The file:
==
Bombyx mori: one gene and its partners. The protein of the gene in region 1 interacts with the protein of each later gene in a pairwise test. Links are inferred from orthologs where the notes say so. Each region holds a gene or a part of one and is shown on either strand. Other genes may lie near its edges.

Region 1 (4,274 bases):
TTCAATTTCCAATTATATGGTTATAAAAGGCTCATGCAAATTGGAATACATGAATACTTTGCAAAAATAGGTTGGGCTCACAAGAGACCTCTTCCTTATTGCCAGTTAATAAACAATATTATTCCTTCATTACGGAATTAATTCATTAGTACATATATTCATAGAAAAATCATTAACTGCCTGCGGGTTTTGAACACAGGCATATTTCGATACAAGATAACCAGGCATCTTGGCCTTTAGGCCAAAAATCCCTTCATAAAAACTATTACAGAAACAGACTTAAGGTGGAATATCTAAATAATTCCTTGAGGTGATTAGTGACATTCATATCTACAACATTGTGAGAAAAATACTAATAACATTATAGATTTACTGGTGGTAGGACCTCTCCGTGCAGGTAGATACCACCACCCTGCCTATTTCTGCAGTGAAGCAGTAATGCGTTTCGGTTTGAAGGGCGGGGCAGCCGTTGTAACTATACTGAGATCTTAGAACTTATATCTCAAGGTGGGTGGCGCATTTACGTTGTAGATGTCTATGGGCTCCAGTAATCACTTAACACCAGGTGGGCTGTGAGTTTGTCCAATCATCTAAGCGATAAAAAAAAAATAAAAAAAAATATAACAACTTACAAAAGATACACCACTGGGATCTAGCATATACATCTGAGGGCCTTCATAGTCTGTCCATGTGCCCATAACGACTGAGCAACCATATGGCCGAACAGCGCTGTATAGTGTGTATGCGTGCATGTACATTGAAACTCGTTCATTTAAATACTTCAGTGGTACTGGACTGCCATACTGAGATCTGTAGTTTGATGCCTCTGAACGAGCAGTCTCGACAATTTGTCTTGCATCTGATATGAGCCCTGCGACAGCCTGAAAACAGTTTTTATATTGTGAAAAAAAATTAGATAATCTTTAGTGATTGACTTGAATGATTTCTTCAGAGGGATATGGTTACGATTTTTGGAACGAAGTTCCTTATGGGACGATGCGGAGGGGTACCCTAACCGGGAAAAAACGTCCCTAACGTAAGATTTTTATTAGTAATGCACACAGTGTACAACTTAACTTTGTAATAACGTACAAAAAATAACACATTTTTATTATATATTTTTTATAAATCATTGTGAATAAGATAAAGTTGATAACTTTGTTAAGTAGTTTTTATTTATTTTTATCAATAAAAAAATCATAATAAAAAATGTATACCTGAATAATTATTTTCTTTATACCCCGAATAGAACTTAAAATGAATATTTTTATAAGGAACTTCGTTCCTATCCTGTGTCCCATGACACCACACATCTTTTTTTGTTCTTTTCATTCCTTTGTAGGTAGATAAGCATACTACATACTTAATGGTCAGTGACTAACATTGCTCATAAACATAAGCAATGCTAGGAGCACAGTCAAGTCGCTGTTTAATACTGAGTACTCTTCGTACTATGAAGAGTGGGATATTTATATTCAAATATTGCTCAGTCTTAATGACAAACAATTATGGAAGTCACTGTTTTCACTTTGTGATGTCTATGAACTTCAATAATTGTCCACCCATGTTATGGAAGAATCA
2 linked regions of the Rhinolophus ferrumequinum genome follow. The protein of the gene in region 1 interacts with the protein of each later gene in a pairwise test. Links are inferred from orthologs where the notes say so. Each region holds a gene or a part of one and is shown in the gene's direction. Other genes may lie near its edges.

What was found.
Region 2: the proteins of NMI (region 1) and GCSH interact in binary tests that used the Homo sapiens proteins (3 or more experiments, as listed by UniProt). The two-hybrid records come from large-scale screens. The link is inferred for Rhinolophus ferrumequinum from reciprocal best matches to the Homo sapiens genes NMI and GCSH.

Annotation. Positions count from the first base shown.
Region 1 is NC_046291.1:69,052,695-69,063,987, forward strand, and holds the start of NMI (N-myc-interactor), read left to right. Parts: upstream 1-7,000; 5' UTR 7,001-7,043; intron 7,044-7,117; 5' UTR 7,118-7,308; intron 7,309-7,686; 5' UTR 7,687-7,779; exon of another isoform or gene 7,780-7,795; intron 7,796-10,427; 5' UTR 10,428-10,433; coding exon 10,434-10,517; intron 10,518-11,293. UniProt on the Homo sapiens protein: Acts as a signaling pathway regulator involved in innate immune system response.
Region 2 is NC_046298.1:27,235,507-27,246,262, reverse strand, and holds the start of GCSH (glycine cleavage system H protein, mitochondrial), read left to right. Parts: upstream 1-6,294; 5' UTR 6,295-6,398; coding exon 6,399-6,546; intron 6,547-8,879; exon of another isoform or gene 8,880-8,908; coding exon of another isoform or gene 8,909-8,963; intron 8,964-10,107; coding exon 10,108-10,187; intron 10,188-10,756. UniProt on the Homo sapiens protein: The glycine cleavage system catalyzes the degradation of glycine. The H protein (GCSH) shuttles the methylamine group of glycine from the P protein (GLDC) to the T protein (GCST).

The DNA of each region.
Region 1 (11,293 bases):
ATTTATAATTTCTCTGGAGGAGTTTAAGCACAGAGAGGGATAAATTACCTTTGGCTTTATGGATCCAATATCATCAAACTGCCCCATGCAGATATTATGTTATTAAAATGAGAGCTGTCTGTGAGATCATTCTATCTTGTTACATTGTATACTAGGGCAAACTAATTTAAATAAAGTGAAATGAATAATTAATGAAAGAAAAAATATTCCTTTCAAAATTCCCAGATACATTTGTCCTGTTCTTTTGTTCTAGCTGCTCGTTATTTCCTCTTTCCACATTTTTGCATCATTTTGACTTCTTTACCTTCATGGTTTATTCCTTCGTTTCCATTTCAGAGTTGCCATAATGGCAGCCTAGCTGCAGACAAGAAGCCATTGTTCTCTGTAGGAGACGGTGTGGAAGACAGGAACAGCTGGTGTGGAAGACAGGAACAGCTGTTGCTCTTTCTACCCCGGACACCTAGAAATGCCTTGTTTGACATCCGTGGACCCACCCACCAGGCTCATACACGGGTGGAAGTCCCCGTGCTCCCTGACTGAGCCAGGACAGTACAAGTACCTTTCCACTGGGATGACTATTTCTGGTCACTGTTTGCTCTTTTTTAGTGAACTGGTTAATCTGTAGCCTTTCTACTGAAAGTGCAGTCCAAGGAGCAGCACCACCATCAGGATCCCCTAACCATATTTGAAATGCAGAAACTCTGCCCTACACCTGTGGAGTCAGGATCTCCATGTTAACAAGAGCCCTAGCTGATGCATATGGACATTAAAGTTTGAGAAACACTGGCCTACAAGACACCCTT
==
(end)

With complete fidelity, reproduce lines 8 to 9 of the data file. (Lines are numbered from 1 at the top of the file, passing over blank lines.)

Region 1 is NC_046291.1:69,052,695-69,063,987, forward strand, and holds the start of NMI (N-myc-interactor), read left to right. Parts: upstream 1-7,000; 5' UTR 7,001-7,043; intron 7,044-7,117; 5' UTR 7,118-7,308; intron 7,309-7,686; 5' UTR 7,687-7,779; exon of another isoform or gene 7,780-7,795; intron 7,796-10,427; 5' UTR 10,428-10,433; coding exon 10,434-10,517; intron 10,518-11,293. UniProt on the Homo sapiens protein: Acts as a signaling pathway regulator involved in innate immune system response.
Region 2 is NC_046298.1:27,235,507-27,246,262, reverse strand, and holds the start of GCSH (glycine cleavage system H protein, mitochondrial), read left to right. Parts: upstream 1-6,294; 5' UTR 6,295-6,398; coding exon 6,399-6,546; intron 6,547-8,879; exon of another isoform or gene 8,880-8,908; coding exon of another isoform or gene 8,909-8,963; intron 8,964-10,107; coding exon 10,108-10,187; intron 10,188-10,756. UniProt on the Homo sapiens protein: The glycine cleavage system catalyzes the degradation of glycine. The H protein (GCSH) shuttles the methylamine group of glycine from the P protein (GLDC) to the T protein (GCST).